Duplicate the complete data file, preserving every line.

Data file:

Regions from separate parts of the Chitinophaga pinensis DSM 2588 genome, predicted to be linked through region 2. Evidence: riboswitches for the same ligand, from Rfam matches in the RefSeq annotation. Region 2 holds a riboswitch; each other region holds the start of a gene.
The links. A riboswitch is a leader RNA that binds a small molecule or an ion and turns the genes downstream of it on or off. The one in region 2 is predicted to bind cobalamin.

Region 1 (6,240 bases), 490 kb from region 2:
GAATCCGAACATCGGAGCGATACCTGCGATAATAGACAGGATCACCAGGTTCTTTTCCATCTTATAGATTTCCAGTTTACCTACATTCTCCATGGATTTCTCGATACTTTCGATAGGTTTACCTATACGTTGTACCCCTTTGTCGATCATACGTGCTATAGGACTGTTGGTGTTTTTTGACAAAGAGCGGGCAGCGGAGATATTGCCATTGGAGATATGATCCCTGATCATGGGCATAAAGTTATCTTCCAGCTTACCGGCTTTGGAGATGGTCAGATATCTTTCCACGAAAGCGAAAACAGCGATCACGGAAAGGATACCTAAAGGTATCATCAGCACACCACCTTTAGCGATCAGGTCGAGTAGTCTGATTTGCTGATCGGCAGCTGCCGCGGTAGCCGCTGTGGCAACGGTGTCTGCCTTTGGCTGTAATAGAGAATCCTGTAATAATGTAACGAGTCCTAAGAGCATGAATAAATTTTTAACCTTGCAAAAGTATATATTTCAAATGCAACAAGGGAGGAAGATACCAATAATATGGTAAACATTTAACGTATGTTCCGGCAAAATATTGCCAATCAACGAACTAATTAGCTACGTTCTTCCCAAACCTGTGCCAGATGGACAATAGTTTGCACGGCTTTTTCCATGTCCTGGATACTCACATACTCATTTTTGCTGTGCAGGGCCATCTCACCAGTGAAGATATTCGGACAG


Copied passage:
Regions from separate parts of the Chitinophaga pinensis DSM 2588 genome, predicted to be linked through region 2. Evidence: riboswitches for the same ligand, from Rfam matches in the RefSeq annotation. Region 2 holds a riboswitch; each other region holds the start of a gene.
The links. A riboswitch is a leader RNA that binds a small molecule or an ion and turns the genes downstream of it on or off. The one in region 2 is predicted to bind cobalamin.

Region 1 (6,240 bases), 490 kb from region 2:
GAATCCGAACATCGGAGCGATACCTGCGATAATAGACAGGATCACCAGGTTCTTTTCCATCTTATAGATTTCCAGTTTACCTACATTCTCCATGGATTTCTCGATACTTTCGATAGGTTTACCTATACGTTGTACCCCTTTGTCGATCATACGTGCTATAGGACTGTTGGTGTTTTTTGACAAAGAGCGGGCAGCGGAGATATTGCCATTGGAGATATGATCCCTGATCATGGGCATAAAGTTATCTTCCAGCTTACCGGCTTTGGAGATGGTCAGATATCTTTCCACGAAAGCGAAAACAGCGATCACGGAAAGGATACCTAAAGGTATCATCAGCACACCACCTTTAGCGATCAGGTCGAGTAGTCTGATTTGCTGATCGGCAGCTGCCGCGGTAGCCGCTGTGGCAACGGTGTCTGCCTTTGGCTGTAATAGAGAATCCTGTAATAATGTAACGAGTCCTAAGAGCATGAATAAATTTTTAACCTTGCAAAAGTATATATTTCAAATGCAACAAGGGAGGAAGATACCAATAATATGGTAAACATTTAACGTATGTTCCGGCAAAATATTGCCAATCAACGAACTAATTAGCTACGTTCTTCCCAAACCTGTGCCAGATGGACAATAGTTTGCACGGCTTTTTCCATGTCCTGGATACTCACATACTCATTTTTGCTGTGCAGGGCCATCTCACCAGTGAAGATATTCGGACAG